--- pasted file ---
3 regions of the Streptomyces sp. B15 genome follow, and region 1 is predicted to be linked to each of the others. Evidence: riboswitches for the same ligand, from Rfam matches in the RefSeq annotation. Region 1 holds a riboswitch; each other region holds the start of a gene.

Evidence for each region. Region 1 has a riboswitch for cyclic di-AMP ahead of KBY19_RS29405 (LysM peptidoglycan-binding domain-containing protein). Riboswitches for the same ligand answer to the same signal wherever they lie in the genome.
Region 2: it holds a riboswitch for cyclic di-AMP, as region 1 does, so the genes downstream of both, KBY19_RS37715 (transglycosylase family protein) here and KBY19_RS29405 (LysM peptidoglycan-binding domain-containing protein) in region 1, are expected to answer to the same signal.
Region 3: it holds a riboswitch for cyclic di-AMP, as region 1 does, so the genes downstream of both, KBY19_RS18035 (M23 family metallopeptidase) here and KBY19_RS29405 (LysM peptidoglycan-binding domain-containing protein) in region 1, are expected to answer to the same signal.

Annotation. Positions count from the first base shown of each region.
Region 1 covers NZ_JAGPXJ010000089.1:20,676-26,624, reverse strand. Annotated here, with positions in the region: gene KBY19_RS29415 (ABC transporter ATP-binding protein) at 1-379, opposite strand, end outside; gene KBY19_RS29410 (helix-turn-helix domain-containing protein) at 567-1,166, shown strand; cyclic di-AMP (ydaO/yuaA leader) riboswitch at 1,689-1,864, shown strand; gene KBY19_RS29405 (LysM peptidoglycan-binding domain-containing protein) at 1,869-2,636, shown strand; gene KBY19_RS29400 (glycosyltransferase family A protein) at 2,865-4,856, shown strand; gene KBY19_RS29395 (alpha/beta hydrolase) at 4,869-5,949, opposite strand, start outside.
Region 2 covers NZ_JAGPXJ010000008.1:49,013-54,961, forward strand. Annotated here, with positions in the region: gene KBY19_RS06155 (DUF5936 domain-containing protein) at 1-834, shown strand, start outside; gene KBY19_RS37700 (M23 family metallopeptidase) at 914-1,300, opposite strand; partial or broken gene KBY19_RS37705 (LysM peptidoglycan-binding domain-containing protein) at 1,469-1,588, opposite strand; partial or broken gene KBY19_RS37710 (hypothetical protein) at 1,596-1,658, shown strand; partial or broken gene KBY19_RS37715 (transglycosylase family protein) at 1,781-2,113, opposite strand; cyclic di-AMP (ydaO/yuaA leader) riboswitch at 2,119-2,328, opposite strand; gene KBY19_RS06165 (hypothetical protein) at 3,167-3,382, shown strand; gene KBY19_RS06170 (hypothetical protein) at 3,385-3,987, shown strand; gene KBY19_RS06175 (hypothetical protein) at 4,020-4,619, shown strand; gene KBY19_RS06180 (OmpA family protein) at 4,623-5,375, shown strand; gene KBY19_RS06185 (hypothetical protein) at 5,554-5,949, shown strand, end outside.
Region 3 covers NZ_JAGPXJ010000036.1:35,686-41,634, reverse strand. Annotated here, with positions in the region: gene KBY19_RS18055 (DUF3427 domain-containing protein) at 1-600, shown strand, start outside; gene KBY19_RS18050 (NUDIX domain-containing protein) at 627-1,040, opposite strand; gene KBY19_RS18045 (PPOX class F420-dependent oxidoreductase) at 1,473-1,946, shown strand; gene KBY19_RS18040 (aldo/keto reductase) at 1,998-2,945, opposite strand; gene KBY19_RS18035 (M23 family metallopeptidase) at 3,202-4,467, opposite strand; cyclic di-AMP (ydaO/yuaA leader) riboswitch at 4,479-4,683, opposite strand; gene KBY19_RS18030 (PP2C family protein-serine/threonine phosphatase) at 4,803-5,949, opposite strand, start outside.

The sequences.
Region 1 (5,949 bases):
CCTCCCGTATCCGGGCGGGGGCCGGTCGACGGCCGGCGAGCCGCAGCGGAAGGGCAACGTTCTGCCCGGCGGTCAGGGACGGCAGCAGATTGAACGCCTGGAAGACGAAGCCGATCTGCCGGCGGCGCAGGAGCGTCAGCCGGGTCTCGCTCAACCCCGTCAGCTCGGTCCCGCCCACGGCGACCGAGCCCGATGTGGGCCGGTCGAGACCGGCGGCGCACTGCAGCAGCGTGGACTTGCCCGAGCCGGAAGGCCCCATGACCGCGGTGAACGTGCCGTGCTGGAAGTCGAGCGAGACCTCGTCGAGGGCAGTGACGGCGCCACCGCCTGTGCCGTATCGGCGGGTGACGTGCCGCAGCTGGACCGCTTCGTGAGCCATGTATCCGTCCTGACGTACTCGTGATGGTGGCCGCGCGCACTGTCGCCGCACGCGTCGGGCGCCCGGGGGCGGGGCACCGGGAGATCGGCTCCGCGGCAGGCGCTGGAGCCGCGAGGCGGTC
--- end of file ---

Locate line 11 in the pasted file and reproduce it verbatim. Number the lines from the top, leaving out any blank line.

CCTCCCGTATCCGGGCGGGGGCCGGTCGACGGCCGGCGAGCCGCAGCGGAAGGGCAACGTTCTGCCCGGCGGTCAGGGACGGCAGCAGATTGAACGCCTGGAAGACGAAGCCGATCTGCCGGCGGCGCAGGAGCGTCAGCCGGGTCTCGCTCAACCCCGTCAGCTCGGTCCCGCCCACGGCGACCGAGCCCGATGTGGGCCGGTCGAGACCGGCGGCGCACTGCAGCAGCGTGGACTTGCCCGAGCCGGAAGGCCCCATGACCGCGGTGAACGTGCCGTGCTGGAAGTCGAGCGAGACCTCGTCGAGGGCAGTGACGGCGCCACCGCCTGTGCCGTATCGGCGGGTGACGTGCCGCAGCTGGACCGCTTCGTGAGCCATGTATCCGTCCTGACGTACTCGTGATGGTGGCCGCGCGCACTGTCGCCGCACGCGTCGGGCGCCCGGGGGCGGGGCACCGGGAGATCGGCTCCGCGGCAGGCGCTGGAGCCGCGAGGCGGTC